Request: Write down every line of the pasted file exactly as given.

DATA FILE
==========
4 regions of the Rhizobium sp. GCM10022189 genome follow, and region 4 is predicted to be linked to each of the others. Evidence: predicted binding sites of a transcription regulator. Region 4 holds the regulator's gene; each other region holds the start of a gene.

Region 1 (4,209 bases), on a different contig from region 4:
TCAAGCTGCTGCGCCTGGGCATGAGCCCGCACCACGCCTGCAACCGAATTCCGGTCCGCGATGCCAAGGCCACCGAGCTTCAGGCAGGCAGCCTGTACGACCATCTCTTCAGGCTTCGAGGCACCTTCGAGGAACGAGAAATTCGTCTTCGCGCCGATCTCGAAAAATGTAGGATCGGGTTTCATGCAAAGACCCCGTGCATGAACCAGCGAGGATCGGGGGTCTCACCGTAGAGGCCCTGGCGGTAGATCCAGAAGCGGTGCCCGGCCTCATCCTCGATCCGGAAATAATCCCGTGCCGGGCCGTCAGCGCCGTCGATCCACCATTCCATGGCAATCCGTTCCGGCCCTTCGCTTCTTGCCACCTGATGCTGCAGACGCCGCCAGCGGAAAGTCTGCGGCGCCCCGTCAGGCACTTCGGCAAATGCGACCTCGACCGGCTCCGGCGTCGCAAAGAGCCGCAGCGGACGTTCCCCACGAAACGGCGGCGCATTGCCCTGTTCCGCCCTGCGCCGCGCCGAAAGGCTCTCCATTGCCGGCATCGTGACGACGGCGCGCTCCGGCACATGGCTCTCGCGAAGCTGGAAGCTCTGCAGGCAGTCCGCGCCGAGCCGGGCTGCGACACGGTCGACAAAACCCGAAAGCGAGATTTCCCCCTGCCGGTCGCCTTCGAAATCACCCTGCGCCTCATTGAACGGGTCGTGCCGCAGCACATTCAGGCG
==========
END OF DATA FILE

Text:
4 regions of the Rhizobium sp. GCM10022189 genome follow, and region 4 is predicted to be linked to each of the others. Evidence: predicted binding sites of a transcription regulator. Region 4 holds the regulator's gene; each other region holds the start of a gene.

Region 1 (4,209 bases), on a different contig from region 4:
TCAAGCTGCTGCGCCTGGGCATGAGCCCGCACCACGCCTGCAACCGAATTCCGGTCCGCGATGCCAAGGCCACCGAGCTTCAGGCAGGCAGCCTGTACGACCATCTCTTCAGGCTTCGAGGCACCTTCGAGGAACGAGAAATTCGTCTTCGCGCCGATCTCGAAAAATGTAGGATCGGGTTTCATGCAAAGACCCCGTGCATGAACCAGCGAGGATCGGGGGTCTCACCGTAGAGGCCCTGGCGGTAGATCCAGAAGCGGTGCCCGGCCTCATCCTCGATCCGGAAATAATCCCGTGCCGGGCCGTCAGCGCCGTCGATCCACCATTCCATGGCAATCCGTTCCGGCCCTTCGCTTCTTGCCACCTGATGCTGCAGACGCCGCCAGCGGAAAGTCTGCGGCGCCCCGTCAGGCACTTCGGCAAATGCGACCTCGACCGGCTCCGGCGTCGCAAAGAGCCGCAGCGGACGTTCCCCACGAAACGGCGGCGCATTGCCCTGTTCCGCCCTGCGCCGCGCCGAAAGGCTCTCCATTGCCGGCATCGTGACGACGGCGCGCTCCGGCACATGGCTCTCGCGAAGCTGGAAGCTCTGCAGGCAGTCCGCGCCGAGCCGGGCTGCGACACGGTCGACAAAACCCGAAAGCGAGATTTCCCCCTGCCGGTCGCCTTCGAAATCACCCTGCGCCTCATTGAACGGGTCGTGCCGCAGCACATTCAGGCG